People v. Jones

Decision Date16 March 1984
Docket NumberDocket No. 66599
Citation132 Mich.App. 368,347 N.W.2d 235
PartiesPEOPLE, Plaintiff-Appellant, v. Timothy Jay JONES, Defendant-Appellee. KALAMAZOO TOWNSHIP, Plaintiff-Appellant, v. Timothy Jay JONES, Defendant-Appellee.
CourtCourt of Appeal of Michigan — District of US

Bauckham, Reed, Lang, Schaefer & Travis, P.C. by Robert F. Travis, Kalamazoo, for the People.

Before MAHER, P.J., and R.B. BURNS and ROSKOPP, * JJ.


On December 19, 1981, defendant, unable to halt his car at a stop sign in Kalamazoo Township due to icy road conditions, struck another car passing through the intersection. He was subsequently ticketed and prosecuted for violating Kalamazoo Township Ordinance CI R 28.1436, Sec. 5.36 (virtually identical to M.C.L. Sec. 257.649, subds. and ; M.S.A. Sec. 9.2349, subds. and :

"(1) Except when directed to proceed by a police officer, the driver of a vehicle that is approaching a stop intersection indicated by a stop sign shall stop before entering the crosswalk on the near side of the intersection or, if there is no crosswalk, shall stop at a clearly marked stop line or, if none, shall stop at the point nearest the intersecting roadway where the driver has a view of approaching traffic on the intersecting roadway. After having stopped, the driver shall yield the right-of-way to any vehicle which has entered the intersection from another highway or which is approaching so closely on the highway as to constitute an immediate hazard during the time when the driver would be moving across or within the intersection.

"(2) A person who violates this section is responsible for a civil infraction."

Defendant's civil infraction case was dismissed by the district court after that court held that defendant had attempted to stop his car and therefore had not violated the traffic ordinance. The circuit court affirmed this judgment on August 6, 1982. The people now appeal by leave granted, arguing that guilty intent is not an element of the civil infraction.

We agree. Courts in this country have almost universally held that traffic violations are strict liability offenses, in which the motorist's negligence or lack of intent to commit the infraction is irrelevant. E.g., City of Akron v. Allen, 69 Ohio Misc. 4, 23 Ohio Ops 3rd 73, 429 N.E.2d 1195 (1981); People v. Forbath, 5 Cal.App.2d Supp. 767, 42 P.2d 108 (1935); Commonwealth v. Ober, 286 Mass. 25, 189 N.E. 601 (1934); Goodwin v. State, 63 Tex.Cr.App. 140, 138 S.W. 399 (1911); 61A C.J.S. Motor Vehicles Sec. 591, p. 265. Two reasons underlie this conclusion:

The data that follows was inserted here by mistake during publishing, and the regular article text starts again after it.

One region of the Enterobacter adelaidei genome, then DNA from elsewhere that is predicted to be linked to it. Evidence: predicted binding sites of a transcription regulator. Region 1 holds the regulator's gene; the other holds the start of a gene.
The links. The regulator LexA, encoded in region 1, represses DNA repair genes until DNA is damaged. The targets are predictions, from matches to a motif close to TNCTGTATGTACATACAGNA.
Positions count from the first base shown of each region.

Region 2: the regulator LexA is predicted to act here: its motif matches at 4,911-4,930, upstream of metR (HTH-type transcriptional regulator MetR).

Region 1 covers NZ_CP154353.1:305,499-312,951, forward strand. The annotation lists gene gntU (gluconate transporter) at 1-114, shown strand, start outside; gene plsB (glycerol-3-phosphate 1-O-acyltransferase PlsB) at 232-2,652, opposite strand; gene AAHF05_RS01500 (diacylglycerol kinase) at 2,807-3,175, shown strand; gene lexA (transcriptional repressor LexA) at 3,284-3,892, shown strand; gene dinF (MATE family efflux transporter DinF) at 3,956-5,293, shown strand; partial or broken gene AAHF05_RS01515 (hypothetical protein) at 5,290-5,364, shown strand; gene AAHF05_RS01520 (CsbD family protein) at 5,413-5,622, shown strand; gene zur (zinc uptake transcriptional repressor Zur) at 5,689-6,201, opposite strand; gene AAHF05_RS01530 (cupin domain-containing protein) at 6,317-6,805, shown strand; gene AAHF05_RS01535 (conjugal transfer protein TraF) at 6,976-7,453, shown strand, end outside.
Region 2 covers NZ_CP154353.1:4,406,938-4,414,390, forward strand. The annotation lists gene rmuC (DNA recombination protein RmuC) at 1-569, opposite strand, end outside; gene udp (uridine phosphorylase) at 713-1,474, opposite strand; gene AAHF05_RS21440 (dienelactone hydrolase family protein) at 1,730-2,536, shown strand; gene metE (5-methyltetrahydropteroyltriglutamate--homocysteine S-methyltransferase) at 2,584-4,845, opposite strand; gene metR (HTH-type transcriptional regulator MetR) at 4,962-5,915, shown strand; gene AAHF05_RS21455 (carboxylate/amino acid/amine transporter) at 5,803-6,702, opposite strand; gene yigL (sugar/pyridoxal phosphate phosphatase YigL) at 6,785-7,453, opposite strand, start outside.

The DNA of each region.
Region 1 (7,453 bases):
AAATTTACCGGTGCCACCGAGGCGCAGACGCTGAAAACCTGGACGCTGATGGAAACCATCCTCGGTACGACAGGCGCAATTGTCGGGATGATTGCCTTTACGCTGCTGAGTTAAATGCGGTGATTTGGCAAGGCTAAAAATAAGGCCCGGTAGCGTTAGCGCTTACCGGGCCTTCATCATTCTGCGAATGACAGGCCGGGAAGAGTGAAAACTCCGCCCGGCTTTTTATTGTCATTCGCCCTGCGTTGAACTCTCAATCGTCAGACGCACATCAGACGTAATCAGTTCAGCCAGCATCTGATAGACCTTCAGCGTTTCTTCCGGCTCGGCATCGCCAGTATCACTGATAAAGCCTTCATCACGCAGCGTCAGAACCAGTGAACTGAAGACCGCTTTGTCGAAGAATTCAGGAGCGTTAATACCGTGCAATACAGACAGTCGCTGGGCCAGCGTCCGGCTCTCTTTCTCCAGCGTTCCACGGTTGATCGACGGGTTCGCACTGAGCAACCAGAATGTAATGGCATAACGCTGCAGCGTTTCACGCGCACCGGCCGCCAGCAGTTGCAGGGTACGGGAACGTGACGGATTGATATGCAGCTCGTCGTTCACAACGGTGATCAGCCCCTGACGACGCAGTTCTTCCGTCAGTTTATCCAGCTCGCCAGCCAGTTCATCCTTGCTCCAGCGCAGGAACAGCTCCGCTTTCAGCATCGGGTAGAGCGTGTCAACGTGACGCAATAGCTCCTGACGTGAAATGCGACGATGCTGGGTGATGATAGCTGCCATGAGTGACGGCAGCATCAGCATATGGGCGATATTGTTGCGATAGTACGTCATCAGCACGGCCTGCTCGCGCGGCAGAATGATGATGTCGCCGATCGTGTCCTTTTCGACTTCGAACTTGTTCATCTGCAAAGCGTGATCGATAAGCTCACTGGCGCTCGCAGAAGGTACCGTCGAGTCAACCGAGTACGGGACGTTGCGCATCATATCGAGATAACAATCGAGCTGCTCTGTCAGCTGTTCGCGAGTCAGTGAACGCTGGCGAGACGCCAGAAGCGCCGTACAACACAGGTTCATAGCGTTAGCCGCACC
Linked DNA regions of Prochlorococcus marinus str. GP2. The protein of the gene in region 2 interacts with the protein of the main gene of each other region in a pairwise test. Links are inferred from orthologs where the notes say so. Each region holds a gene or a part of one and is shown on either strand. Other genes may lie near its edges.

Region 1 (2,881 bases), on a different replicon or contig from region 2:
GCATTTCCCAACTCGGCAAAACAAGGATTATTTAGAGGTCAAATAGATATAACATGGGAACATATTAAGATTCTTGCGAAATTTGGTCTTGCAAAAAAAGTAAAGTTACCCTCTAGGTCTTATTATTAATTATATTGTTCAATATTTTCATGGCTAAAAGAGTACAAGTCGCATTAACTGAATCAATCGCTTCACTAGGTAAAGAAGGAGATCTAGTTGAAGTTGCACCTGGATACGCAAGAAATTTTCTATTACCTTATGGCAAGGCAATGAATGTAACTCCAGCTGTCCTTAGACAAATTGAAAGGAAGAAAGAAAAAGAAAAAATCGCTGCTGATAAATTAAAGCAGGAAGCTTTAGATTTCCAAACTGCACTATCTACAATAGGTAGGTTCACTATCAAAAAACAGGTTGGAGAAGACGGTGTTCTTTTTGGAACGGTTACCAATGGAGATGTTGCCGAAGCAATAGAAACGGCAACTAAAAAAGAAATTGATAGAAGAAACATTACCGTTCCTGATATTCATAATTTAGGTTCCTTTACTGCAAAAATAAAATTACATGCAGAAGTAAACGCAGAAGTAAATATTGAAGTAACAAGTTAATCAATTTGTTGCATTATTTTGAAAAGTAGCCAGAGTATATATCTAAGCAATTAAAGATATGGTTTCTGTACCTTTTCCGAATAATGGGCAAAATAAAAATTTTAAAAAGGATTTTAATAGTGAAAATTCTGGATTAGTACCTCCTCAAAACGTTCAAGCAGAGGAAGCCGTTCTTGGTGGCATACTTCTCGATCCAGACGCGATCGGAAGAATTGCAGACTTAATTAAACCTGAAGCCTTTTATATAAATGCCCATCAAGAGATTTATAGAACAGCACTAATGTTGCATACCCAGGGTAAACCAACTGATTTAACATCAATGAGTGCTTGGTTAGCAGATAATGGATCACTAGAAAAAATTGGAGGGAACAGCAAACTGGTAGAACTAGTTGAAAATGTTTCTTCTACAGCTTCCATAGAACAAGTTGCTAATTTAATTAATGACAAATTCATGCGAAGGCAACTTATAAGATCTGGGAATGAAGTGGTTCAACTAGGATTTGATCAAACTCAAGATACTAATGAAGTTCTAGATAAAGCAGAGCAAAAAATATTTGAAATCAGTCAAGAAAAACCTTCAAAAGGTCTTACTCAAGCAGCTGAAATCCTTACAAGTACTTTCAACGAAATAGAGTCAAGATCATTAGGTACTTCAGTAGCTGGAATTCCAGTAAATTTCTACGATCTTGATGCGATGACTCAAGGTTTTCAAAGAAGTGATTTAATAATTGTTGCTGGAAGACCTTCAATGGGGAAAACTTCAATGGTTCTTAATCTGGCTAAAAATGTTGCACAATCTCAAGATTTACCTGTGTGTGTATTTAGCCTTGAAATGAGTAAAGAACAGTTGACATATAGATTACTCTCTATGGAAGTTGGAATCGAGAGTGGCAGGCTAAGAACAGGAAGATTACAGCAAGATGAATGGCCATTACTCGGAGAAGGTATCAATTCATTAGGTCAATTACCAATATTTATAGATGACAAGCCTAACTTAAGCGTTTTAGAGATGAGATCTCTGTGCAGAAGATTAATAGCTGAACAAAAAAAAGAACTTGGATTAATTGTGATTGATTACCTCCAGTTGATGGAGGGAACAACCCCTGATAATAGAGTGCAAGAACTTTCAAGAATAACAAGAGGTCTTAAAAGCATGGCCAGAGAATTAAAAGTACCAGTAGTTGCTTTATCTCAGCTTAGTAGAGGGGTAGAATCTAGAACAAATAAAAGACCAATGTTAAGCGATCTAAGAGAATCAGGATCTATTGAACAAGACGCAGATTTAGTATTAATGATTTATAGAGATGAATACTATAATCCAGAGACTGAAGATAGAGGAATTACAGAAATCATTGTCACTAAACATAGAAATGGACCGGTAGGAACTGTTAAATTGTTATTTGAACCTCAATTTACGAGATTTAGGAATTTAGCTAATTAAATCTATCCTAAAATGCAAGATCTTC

"The purpose of the statute is to prevent the recurrence of the nuisance, not to punish, although punishment must be prescribed in order to make the statute effective. Then it is neither essential nor logical to consider the intent of the maker of the nuisance." People v. High Ground Dairy Co., 166 App.Div. 81, 82; 151 N.Y.S. 710, 711 (1915).

"The accused, if he does not will the violation, usually is in a position to prevent it with no more care than society might reasonably expect and no more exertion than it might reasonably exact from one who assumed his responsibilities. Also, penalties commonly are relatively small, and conviction does no grave damage to an offender's reputation. Under such considerations, courts have turned to construing statutes and regulations which make no mention of intent as dispensing with it and holding that the guilty act alone makes out the crime." Morissette v. United States, 342 U.S. 246, 256, 72 S.Ct. 240, 246, 96 L.Ed. 288, 297 (1952).

See also, 1 Wharton Criminal Law (14th ed), Sec. 23, 102.

In this case, driving through a stop sign is a strict liability offense. See People v....

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1 cases
  • People v. Pace, Docket No. 322808.
    • United States
    • Court of Appeal of Michigan — District of US
    • June 4, 2015
    ...liability offenses, in which the motorist's negligence or lack of intent to commit the infraction is irrelevant." People v. Jones, 132 Mich.App. 368, 370, 347 N.W.2d 235 (1984). For example, in Stanley v. Turner, 6 F.3d 399 (C.A.6, 1993), the Sixth Circuit Court of Appeals addressed an Ohio......

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